In between quests players regain full hit points and then set out on their next quest, and repeat doing so until all 4 quests finished and then the game ends. Players tally up their XP and whoever has the most is declared the winner. I’d go into more detail, but I’m not here to teach you the entire game, I’m here to tell you that you should find out for yourself!
Wait, when does the drinking come into play you ask? Well often, and sometimes (rarely) never…depending on your luck. When you lose all of your HP, you can use a “Bellows Ale” to continue fighting by drinking it down and regaining d6 HP – think of it as a beer health potion. If you’ve already chugged once during a quest you can also choose to put the ’3 good swigs’ rule into play and do that instead. The 3 swigs rule keeps things from getting out of hand.
Did your character die? Well, the ale gods smile upon you and you may be resurrected on your next turn, provided you chug the rest of your drink of course! Other cards, and one of the characters (Chuglox) have a special ability that can force players to chug too.
Wait a minute. Character sheets? XP? Gold? Resurrection? How the hell am I supposed to keep track of all this when I’m getting hammered?! Easy. This is all done with a simple 3d6 mechanic that is in fact so simple that no matter how intoxicated you become, you should be able to carry on with ease. Not only that but your character sheet only needs to track a few things: HP, Gold, and Chugs. There are also some static scores like your defenses that don’t change much (unless you gain buffs/items throughout the game) so they are mostly just a quick reference point.
Brew Up Some Fun
The object of the game is to get the most XP, and you do that by killing monsters. However, the event cards don’t normally give XP but do often reward the player with other benefits such as items and gold (to buy more items) which all result in the better slaying of monsters. I suppose this probably evens out, but during our games it seemed that sometimes the shuffle meant certain player(s) would wind up with most of the monster cards and others always wound up with the event cards, so provided they succeed in killing most of the monsters it’s kind of a guaranteed win. Then again, this was probably due to some bad shuffles, luck, and honestly…this isn’t a game you really play to fuss about who wins anyway so who cares?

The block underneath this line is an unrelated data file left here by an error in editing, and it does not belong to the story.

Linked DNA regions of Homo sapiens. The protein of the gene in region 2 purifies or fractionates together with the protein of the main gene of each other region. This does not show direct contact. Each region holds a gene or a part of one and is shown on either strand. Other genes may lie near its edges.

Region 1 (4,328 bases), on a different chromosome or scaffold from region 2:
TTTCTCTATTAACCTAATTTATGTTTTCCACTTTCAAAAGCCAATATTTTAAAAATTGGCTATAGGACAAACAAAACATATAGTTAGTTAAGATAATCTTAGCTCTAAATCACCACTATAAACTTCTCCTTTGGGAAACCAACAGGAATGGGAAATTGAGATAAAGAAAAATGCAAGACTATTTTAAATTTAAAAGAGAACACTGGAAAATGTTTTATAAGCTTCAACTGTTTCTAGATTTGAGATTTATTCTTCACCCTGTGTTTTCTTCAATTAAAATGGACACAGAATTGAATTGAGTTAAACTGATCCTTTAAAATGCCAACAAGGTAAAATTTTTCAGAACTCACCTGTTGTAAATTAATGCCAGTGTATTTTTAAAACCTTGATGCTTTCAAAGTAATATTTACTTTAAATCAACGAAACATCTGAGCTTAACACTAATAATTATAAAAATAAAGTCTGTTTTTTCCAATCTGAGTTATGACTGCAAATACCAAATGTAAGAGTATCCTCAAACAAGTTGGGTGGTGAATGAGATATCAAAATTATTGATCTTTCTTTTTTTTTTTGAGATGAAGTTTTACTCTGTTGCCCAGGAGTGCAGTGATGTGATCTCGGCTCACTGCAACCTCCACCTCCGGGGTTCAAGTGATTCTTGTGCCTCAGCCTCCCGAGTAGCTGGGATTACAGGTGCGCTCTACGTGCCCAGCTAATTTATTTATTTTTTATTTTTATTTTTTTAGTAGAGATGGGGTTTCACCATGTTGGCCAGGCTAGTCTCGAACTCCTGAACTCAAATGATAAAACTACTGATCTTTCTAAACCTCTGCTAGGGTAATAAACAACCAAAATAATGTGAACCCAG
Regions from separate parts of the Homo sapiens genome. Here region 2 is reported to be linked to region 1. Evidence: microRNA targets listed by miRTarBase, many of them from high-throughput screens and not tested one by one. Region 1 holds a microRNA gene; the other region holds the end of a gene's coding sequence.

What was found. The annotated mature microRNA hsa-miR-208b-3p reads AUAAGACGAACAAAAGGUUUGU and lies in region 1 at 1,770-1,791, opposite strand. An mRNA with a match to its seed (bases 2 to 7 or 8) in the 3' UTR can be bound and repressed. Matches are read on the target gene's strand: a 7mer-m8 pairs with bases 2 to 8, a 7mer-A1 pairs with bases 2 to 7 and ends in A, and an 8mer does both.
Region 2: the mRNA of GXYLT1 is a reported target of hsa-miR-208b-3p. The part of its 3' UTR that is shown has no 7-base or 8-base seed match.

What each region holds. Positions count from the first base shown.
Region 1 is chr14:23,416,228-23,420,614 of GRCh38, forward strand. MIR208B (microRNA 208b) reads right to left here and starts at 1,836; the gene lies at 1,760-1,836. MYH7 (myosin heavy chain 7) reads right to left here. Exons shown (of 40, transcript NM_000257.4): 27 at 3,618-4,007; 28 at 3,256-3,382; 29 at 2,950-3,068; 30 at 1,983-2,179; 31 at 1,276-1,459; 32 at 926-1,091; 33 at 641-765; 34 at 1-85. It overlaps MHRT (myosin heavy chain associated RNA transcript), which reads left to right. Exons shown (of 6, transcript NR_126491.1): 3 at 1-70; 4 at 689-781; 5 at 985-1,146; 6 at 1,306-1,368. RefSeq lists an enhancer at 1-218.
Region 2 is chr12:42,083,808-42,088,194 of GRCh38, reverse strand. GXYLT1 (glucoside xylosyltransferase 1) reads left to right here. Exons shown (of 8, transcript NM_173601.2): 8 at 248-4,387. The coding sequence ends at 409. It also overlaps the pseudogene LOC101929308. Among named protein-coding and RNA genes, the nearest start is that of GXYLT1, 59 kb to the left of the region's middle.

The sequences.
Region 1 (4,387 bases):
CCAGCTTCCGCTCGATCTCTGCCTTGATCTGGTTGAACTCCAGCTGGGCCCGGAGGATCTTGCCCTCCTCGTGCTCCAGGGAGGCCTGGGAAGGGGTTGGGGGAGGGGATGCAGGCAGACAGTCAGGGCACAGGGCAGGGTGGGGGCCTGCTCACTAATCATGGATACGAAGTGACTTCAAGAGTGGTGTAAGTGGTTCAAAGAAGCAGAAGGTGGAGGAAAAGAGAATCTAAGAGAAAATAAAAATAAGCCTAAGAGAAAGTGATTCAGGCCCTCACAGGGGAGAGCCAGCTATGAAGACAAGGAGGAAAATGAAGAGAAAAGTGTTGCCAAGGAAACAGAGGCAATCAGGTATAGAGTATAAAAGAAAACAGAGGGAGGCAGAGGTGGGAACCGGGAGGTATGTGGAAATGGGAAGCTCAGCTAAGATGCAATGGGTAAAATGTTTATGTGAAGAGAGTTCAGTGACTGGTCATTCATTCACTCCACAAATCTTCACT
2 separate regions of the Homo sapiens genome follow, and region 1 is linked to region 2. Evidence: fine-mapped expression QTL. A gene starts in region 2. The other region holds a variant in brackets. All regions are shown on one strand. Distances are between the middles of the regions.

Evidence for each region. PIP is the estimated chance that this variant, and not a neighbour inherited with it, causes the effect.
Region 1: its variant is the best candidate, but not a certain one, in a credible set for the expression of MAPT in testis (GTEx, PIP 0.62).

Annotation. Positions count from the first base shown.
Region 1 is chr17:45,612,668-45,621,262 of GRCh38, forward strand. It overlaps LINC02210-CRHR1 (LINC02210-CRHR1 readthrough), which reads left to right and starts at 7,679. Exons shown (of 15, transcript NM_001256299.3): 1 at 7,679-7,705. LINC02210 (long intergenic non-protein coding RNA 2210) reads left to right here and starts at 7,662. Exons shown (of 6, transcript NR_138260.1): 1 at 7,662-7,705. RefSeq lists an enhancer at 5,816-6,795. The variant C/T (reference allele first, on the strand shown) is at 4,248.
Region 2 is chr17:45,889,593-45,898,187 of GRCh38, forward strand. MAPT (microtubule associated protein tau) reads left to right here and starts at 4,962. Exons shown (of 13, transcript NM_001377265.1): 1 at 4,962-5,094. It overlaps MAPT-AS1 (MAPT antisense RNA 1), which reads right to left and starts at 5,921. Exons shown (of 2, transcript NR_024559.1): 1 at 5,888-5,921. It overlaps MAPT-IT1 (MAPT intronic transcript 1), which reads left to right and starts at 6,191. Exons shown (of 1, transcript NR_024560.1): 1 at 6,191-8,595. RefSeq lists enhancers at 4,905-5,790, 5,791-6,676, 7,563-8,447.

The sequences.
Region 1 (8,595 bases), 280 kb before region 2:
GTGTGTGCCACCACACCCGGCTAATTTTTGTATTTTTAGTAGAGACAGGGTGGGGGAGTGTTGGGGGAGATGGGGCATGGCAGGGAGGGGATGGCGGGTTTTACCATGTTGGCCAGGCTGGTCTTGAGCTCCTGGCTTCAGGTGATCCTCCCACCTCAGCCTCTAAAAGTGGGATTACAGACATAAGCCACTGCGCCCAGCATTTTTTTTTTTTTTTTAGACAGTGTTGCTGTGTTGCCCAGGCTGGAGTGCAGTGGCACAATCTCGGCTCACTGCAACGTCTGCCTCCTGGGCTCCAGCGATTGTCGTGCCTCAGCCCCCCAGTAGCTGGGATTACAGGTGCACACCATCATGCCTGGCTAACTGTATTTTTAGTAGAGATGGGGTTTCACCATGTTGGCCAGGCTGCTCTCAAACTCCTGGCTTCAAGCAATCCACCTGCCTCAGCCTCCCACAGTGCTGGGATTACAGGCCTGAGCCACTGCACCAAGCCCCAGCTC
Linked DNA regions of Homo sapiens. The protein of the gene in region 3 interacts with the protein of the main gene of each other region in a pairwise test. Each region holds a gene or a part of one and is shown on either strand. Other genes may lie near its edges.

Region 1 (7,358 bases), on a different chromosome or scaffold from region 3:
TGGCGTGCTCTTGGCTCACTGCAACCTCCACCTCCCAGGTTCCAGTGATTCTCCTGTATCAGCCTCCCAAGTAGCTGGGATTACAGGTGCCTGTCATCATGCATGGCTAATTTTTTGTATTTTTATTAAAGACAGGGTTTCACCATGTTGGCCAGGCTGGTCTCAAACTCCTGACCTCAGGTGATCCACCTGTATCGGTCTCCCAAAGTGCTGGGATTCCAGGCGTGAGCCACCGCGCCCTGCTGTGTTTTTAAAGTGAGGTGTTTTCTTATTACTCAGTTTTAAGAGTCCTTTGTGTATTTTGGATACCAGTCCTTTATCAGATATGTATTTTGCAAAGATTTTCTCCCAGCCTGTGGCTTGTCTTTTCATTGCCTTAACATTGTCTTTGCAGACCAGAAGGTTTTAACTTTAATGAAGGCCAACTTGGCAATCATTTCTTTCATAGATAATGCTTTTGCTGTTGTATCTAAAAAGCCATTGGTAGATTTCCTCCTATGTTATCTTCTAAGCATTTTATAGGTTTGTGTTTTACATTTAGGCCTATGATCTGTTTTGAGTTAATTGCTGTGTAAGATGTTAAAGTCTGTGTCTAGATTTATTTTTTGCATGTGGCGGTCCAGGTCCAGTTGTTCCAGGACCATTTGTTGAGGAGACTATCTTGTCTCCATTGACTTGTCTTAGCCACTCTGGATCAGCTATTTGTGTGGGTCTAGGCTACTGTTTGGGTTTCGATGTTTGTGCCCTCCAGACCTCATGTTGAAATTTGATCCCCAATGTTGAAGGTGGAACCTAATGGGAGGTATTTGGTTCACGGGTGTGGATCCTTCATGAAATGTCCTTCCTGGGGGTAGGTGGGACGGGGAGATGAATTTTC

My only real issue with the game is that I wish it accommodated more players! I have a good group of people who come over to play games and it would be great to get more people involved, everyone who has played Drinking Quest so far loves it. I did receive a complimentary copy of the game, but I’d gladly have paid the $30 to have purchased a copy. The ‘pub green’ dice are a nice touch and the cards are a good quality too, able to take on spills and such without deteriorating. You can grab a copy from their website right now, though I believe they may be sold out at the moment as they are about to get a shipment of brand new “munchkin quality” 2nd edition prints of the game within a week or two. Anyone who orders the game right now and winds up having to wait gets a free Drinking Quest key chain bottle opener and a personal message from Jason Anarchy, the creator of the game.
Brew Up Some Fun!
That basically wraps up my review, if you enjoy light-hearted fun, RPG’s, and also enjoy drinking with your friends you’d be doing you and your group a major disservice not picking up this game. I also couldn’t help but attempt to create my own remedy for my single problem with the game, so I made some ghetto fabulous content. Thanks to Brian Patterson for some of his very in-demand artwork and my love for all things ridiculous, I’ve made up some new gamer-centric characters for the game. I’m also currently working on 2 new quests: “Bowels of The Internet” and “Outer Spaaaace!” (preview) so you can stretch the game out to about 6 players, or keep the remaining 4 and just get more snockered! Cheers!